About 5 percent of the students at Oxford and Cambridge universities went to one of the five top British secondary schools, a report said Thursday.
The Sutton Trust, an education group, examined admissions at the highest-ranked British universities between 2007 and 2009, The Daily Telegraph reported. The group found that students at schools that charge tuition are considerably more likely to be admitted to an elite university than those from state comprehensive schools.
Seven times as many privately educated students are admitted to Oxford and Cambridge and twice as many to one of the top 30 universities, the report said. About one-third of Oxford and Cambridge students come from an elite list of 100 schools.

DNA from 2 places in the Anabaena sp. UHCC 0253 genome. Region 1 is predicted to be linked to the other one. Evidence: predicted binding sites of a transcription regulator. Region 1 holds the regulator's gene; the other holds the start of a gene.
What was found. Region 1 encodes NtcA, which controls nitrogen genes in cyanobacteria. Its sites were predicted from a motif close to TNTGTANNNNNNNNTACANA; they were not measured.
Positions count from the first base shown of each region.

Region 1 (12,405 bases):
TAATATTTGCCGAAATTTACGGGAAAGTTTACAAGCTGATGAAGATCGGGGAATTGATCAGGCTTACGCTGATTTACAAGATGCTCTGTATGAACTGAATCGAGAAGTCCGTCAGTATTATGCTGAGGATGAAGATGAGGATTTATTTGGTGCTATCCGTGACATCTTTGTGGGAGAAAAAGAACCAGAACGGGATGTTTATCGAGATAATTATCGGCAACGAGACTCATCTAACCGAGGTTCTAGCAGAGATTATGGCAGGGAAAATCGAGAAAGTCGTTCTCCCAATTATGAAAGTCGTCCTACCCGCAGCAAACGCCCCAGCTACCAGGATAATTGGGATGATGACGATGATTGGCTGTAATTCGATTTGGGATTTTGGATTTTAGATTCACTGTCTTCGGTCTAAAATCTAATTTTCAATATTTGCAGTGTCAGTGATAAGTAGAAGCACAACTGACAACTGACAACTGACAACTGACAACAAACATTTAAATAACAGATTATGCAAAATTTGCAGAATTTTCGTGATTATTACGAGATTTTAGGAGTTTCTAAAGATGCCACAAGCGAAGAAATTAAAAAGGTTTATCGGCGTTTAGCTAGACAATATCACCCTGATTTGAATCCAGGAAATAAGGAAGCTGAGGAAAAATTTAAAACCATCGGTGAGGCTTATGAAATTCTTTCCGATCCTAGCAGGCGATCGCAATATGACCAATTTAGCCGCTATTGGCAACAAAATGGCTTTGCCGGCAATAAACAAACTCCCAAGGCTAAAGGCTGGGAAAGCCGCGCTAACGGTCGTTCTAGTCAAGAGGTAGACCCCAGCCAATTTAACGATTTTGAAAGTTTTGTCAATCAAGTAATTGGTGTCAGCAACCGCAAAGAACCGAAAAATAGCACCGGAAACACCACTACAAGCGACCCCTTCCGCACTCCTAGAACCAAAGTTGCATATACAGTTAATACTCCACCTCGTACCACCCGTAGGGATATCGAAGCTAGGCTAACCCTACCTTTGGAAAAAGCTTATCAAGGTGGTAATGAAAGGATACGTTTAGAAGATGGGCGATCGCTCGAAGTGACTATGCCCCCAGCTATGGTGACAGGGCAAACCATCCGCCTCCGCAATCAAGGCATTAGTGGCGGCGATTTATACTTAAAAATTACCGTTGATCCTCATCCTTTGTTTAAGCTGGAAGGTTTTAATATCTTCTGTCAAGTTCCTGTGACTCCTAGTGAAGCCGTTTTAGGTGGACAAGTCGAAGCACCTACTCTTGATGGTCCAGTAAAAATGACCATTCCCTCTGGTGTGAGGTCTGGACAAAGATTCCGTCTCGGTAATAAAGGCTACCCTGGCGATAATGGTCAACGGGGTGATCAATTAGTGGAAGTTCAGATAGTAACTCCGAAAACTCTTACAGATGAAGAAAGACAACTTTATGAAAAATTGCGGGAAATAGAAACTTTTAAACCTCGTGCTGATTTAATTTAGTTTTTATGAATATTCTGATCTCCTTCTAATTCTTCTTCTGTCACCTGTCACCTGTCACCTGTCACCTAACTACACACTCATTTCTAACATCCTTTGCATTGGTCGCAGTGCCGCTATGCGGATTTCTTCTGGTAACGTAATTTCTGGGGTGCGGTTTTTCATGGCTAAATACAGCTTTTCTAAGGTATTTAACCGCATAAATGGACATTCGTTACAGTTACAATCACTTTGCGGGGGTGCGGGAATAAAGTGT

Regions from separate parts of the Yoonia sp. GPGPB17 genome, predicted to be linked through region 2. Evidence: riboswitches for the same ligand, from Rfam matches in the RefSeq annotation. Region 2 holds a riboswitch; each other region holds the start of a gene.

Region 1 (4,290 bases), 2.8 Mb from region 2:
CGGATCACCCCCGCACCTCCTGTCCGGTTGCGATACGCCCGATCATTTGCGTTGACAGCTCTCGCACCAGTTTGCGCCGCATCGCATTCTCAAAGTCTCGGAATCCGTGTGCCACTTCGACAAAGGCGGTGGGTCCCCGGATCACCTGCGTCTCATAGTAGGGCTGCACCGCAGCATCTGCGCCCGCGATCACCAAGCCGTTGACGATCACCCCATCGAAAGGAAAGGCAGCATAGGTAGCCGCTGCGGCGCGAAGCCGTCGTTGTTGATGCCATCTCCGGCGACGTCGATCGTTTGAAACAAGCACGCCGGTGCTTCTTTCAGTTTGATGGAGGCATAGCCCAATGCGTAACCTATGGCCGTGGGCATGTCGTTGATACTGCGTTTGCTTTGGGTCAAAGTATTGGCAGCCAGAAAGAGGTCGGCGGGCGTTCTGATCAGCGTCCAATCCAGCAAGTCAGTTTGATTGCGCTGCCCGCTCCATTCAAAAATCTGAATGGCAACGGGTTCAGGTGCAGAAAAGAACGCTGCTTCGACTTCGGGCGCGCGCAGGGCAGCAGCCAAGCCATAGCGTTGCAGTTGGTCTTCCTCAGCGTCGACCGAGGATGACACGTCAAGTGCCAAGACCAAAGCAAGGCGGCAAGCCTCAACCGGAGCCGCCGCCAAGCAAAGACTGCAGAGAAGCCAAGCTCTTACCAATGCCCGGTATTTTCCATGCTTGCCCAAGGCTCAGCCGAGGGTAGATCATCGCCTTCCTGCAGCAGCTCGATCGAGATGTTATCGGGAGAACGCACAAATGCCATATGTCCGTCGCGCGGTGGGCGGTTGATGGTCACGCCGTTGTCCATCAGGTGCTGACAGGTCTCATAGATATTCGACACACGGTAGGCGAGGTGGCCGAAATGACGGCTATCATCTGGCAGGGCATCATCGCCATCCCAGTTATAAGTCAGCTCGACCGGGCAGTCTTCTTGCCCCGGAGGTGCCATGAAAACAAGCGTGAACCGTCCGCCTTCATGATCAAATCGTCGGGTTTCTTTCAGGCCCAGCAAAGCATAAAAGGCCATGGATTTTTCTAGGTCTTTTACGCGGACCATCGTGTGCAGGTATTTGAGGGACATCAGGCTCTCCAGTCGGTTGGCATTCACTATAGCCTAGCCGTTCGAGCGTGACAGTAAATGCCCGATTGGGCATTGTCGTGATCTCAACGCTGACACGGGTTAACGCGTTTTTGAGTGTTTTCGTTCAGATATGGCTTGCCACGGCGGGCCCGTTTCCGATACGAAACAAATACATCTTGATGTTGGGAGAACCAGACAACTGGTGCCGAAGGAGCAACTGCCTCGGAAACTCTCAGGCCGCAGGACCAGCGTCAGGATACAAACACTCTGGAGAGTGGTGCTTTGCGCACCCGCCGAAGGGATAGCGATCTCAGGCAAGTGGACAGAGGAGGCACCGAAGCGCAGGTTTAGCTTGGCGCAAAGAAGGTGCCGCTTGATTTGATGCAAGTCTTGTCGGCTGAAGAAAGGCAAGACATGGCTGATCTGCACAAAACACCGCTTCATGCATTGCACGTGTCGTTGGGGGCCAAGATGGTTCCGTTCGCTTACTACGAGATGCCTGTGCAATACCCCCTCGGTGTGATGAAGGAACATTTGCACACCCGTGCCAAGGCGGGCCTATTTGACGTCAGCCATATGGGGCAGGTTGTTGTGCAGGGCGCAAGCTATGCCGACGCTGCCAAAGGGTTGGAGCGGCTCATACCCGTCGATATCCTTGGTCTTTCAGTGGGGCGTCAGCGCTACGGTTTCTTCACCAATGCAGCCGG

Westminster, Eton College, St Paul's School, St Paul's Girls School and Hills Road Sixth Form College in Cambridge sent a total of 946 students to the two ancient universities during the three-year period. The first four are fee-paying schools and the last one state-run.
Nick Gibb, the schools minister in the coalition government, blamed the Labor Party.
"Despite all their promises, they left hundreds of thousands of children with little to no chance of getting to the best universities," he said.
Wendy Platt, director general of the Russell Group, which represents Oxford, Cambridge and 18 other top universities, said one problem is that many well-qualified students from comprehensives do not apply to the top universities.